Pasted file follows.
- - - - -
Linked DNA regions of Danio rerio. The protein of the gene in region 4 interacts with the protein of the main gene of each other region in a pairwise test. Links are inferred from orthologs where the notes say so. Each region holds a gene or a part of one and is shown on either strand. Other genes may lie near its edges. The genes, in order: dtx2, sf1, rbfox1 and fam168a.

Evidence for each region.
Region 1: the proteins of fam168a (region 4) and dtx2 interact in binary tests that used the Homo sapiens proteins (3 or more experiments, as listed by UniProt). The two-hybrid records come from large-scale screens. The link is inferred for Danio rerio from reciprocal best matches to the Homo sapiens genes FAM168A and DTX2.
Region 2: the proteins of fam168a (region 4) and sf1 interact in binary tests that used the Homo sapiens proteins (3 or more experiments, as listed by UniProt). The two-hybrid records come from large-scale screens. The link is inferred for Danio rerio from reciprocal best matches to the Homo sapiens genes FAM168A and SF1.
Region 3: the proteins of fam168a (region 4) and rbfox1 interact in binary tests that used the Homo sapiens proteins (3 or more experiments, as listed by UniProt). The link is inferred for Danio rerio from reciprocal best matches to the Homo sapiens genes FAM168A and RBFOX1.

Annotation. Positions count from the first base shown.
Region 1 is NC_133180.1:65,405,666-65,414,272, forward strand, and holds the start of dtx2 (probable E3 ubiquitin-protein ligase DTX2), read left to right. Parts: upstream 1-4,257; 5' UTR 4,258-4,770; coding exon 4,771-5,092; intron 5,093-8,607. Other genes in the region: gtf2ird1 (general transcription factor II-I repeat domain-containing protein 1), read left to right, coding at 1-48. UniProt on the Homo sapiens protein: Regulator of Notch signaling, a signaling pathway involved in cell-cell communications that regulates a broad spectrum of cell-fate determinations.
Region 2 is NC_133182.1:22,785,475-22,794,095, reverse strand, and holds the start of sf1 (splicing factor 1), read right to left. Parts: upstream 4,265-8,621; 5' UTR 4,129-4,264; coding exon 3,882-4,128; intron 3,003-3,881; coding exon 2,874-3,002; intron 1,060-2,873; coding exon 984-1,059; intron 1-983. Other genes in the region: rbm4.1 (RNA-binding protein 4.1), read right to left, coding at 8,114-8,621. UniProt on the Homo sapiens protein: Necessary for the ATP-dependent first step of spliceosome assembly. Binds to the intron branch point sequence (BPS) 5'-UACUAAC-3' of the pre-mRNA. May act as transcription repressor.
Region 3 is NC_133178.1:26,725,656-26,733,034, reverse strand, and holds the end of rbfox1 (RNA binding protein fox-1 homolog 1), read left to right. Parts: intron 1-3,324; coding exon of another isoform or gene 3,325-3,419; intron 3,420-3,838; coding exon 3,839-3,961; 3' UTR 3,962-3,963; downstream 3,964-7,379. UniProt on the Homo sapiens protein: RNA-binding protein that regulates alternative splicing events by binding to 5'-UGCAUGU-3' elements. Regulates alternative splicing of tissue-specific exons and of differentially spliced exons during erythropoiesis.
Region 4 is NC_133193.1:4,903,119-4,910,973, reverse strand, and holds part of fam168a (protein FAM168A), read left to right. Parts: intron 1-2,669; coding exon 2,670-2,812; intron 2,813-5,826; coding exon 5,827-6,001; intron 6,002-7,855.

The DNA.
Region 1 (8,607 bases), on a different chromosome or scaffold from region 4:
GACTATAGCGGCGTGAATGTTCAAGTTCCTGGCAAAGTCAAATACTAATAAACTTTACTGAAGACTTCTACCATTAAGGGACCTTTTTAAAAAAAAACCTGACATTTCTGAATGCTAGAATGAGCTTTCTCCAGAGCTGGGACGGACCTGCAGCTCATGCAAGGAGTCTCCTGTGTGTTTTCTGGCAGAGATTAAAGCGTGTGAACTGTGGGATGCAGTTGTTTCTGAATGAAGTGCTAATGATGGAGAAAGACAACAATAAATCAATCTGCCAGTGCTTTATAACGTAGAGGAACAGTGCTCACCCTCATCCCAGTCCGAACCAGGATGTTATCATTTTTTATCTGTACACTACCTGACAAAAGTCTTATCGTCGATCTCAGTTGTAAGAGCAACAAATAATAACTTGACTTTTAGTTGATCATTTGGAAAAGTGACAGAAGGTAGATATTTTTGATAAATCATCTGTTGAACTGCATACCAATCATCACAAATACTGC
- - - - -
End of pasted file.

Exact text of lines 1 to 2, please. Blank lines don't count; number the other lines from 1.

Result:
Linked DNA regions of Danio rerio. The protein of the gene in region 4 interacts with the protein of the main gene of each other region in a pairwise test. Links are inferred from orthologs where the notes say so. Each region holds a gene or a part of one and is shown on either strand. Other genes may lie near its edges. The genes, in order: dtx2, sf1, rbfox1 and fam168a.

Evidence for each region.